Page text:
It usually only takes once or twice of cleaning puppy urine and defecation for owners to realize the importance of potty training. Puppy potty training should begin immediately upon bringing your new canine companion home. The easiest plan for very young puppies is to take them out a lot (hourly for some) where you want them to go and reward with immediate gentle praise after they go to the bathroom.
Please remember that your puppy is not going potty in the house on purpose but because he or she doesn't know any better. Therefore, your best allies during puppy potty training are patience, planning, and plenty of positive reinforcement. Also, do not dwell on negative reinforcement when accidents happen (and they will happen!), because it is essential to maintain a bond of trust and security between puppy and owner during puppy potty training that only compassion and calmness can facilitate. Different sizes and breeds will train differently. We recommend that you work with our recommended dog trainer from a very early age to begin the best habits for that particular puppy.
Crate training is a way to confine the puppy in a small area when it is not being watched so that it does not soil the house or chew up shoes. The crate can be used humanely when the owners are aware of the proper exercise requirements and have set up a schedule for eating and going outside to help with potty training. The crate can become a den for most dogs and greatly aid in the owner's ability to potty train. See handout on crate training for a more thorough explanation to make crate training successful.
Puppy potty training begins with knowing when you should take your puppy outside to do its business. The most common times to take your puppy out to potty are:
- When you wake up (or the puppy wakes up)
- Right before bedtime
- Immediately after your puppy eats or drinks and again 20-30 minutes after
- When your puppy wakes up from a nap
- During and after physical activity
Once your puppy begins its vaccinations, it is ready to begin puppy class with other vaccinated puppies. We recommend that you begin puppy classes at 7-8 weeks and continue from puppy class to the next stage of basic training.
Signs Of Illness In Puppies
Young puppies are susceptible to illnesses and diseases that can be very serious, most of which are entirely preventable. This is why puppy vaccinations are so important. However, puppy vaccinations alone will not prevent all illnesses. The key to preventing illness is being diligent in monitoring your puppy's behavior for symptoms. If you observe any of the following symptoms in your puppy, contact your vet immediately:
- Lack of appetite
- Poor weight gain
- Swollen or painful abdomen
- Lethargy (tiredness)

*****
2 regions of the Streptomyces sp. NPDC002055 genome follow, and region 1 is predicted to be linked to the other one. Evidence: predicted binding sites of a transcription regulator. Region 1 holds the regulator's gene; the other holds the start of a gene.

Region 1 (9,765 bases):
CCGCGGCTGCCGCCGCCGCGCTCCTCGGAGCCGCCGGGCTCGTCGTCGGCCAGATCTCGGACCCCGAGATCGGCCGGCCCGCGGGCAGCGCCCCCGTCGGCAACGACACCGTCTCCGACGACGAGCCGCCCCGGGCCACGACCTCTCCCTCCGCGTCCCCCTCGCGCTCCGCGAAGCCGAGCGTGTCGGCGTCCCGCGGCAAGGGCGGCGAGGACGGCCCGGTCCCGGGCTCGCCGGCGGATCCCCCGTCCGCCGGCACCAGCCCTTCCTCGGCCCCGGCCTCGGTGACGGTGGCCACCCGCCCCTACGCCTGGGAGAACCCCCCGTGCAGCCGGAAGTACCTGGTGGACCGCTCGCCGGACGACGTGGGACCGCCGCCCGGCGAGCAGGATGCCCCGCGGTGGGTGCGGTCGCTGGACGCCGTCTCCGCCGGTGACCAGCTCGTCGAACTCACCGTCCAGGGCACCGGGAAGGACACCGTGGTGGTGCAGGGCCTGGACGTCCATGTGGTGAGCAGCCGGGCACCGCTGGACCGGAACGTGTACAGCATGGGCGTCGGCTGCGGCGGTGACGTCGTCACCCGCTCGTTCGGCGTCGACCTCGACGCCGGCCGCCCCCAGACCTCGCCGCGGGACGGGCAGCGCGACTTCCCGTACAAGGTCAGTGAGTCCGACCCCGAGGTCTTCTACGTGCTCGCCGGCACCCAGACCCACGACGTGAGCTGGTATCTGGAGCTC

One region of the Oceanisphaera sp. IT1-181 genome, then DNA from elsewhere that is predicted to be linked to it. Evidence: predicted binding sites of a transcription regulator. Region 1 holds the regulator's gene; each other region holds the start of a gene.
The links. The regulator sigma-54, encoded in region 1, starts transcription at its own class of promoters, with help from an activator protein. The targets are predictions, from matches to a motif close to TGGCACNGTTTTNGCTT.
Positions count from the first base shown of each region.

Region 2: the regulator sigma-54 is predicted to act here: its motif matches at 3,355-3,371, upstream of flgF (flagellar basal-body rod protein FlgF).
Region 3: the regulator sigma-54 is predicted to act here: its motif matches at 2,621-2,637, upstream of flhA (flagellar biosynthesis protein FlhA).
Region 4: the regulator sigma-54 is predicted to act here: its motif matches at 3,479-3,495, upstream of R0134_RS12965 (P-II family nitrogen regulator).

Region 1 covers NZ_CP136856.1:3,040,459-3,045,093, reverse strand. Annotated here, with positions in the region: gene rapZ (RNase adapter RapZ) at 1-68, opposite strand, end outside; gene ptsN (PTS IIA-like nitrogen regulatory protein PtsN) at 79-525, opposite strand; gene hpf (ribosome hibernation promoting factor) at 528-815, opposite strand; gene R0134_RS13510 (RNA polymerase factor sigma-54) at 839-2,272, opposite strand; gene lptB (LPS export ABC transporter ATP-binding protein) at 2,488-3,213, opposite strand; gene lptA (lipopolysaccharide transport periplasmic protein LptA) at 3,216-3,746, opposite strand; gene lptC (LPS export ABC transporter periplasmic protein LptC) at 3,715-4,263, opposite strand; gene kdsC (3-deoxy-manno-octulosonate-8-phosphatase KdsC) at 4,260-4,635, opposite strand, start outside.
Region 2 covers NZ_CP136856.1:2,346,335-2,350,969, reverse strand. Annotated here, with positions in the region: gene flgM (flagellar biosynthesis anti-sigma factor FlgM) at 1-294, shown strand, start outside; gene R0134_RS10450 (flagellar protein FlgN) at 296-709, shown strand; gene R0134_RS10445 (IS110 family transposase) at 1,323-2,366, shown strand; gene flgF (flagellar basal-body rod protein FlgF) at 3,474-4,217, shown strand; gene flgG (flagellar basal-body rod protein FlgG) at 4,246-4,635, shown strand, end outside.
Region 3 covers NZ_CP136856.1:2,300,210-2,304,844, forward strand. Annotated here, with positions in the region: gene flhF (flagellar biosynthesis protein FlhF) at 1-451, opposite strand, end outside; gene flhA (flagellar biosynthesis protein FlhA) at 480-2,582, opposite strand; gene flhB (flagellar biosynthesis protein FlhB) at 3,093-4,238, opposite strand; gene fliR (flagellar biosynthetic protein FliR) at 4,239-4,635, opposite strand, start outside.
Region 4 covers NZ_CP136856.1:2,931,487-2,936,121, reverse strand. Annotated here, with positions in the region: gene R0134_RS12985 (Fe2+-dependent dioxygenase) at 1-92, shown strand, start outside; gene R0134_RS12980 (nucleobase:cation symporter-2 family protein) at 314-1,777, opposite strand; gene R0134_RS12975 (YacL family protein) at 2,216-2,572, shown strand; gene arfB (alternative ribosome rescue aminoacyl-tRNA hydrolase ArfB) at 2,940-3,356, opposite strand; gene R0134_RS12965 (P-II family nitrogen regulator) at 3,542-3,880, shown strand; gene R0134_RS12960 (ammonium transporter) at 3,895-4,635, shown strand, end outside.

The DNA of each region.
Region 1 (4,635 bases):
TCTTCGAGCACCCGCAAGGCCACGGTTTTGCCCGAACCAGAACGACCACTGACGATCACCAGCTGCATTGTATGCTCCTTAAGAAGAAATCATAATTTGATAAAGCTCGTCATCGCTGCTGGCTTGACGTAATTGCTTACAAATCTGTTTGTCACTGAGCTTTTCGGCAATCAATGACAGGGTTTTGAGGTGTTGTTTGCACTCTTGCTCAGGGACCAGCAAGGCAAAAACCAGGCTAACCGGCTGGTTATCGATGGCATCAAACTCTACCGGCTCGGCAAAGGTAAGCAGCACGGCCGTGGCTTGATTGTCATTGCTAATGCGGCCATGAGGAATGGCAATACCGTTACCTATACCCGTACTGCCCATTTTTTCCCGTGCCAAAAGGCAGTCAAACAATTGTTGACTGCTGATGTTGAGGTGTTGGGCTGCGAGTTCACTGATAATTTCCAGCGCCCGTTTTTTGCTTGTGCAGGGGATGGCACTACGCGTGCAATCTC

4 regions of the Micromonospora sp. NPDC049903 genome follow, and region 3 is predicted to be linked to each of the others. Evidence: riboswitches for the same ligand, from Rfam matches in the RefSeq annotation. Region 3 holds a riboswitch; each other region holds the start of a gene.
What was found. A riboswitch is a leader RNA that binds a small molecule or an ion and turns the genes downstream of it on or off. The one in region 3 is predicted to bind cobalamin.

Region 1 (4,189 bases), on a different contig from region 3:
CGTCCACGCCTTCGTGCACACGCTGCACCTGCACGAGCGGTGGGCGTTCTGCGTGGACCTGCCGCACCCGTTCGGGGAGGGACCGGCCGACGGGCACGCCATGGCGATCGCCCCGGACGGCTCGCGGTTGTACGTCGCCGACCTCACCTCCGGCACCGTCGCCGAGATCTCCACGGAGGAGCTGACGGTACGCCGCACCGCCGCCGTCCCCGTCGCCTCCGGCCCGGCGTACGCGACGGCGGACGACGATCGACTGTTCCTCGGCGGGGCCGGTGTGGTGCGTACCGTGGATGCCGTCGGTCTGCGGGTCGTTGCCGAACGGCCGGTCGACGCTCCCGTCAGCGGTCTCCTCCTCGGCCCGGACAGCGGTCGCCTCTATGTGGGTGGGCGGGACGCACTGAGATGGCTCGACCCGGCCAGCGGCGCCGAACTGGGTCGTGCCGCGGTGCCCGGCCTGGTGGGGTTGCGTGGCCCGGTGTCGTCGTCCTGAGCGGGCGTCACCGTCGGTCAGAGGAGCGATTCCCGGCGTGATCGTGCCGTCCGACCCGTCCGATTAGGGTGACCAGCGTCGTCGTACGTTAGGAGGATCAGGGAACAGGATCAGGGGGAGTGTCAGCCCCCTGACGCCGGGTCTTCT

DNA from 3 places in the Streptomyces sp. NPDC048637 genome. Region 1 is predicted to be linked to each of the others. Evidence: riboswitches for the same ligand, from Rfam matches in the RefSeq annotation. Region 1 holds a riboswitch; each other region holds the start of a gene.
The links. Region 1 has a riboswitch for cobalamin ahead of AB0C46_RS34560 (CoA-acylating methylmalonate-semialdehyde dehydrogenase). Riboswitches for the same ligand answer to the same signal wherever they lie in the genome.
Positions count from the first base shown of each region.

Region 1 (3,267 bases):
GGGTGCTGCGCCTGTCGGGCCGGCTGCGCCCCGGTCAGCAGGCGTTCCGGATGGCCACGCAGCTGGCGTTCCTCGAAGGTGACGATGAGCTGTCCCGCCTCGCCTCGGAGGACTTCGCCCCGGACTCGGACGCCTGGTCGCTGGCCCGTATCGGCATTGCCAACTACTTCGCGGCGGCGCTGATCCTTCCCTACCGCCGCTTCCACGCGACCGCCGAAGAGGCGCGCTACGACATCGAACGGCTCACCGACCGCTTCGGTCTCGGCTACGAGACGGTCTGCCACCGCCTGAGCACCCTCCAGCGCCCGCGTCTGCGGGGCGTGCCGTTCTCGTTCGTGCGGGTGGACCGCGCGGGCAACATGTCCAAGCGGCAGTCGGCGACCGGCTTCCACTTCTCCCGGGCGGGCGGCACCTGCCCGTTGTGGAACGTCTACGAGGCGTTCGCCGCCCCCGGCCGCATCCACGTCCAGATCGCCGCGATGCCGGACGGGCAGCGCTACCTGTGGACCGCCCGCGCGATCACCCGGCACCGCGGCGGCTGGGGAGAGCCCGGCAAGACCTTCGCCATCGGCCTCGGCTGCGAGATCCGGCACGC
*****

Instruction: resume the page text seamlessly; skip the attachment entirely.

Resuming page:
- Difficulty breathing
- Wheezing or coughing
- Pale gums
- Swollen, red eyes or eye discharge
- Nasal discharge
- Inability to pass urine or stool
These symptoms all indicate urgent or emergency situations and require immediate veterinary care. Should you notice any of these symptoms, please call Newport Harbor Animal Hospital immediately.
Schedule Puppy Vaccinations
Puppy vaccinations should take place every 3-4 weeks until 16 weeks of age during the first several months of life, and continue with booster immunizations throughout adulthood. There are core and non-core puppy vaccinations for your puppy and your veterinarian can help you decide which puppy vaccinations are right for your canine companion. A general puppy vaccinations schedule looks something like this:
- 6-10 weeks: DHPP, Kennel Cough
- 11-14 weeks: DHPP, Canine Influenza,
- 15-16: DHPP, Canine Influenza, Rabies
It is important to stay current with your puppy vaccinations. Puppy vaccinations have been medically proven to combat so many preventable diseases and illnesses that will occur without proper immunizations. Puppy vaccinations are a huge part of responsible puppy care, and your puppy deserves no less than every chance to be healthy and happy for life.
*Some puppies may need additional vaccinations against parvovirus after 15 weeks of age.
Understanding How To Deal With Puppy Teething
Puppy teething is a normal, albeit annoying and sometimes painful part of having a puppy. It is important to understand that puppy teething is a natural part of the canine growth and maturity process, but also that it is a behavior that can get out of hand without providing proper outlets for a dog during the puppy teething phase.
Almost without exception, puppies are born without teeth. Deciduous teeth, begin to appear at about three weeks of age. By six to eight weeks of age, the puppy will have a full set of 28 baby teeth. This rapid, new growth leads to puppy teething. During puppy teething, your puppy may target all kinds of objects to gnaw and chew to relieve the discomfort associated with growing teeth. Teething is an important part of canine development for the following reasons:
- Biting and nipping is a social mores of the canine culture
- Puppy teething is a way to attract attention
- Puppy teething is a defense mechanism
It is important to provide age appropriate puppy teething devices and toys to your puppy during this time, and also to gently but assertively reinforce that nips and bites to people, property, and other animals is not okay. If you do have other animals present for the puppy teething period in your home, they will do a good job of being assertive too. Just be sure to monitor play between animals in order to ensure that an innocent puppy teething incident does not escalate into something more serious.
When Should You Spay Or Neuter Your Dog
We recommend spaying and neutering around 6 months of age. However, with some breeds, there is information that waiting even longer may be the most optimal to avoid certain cancers. Our veterinarians will review this information with your and discuss which breeds may want to consider an alternate plan.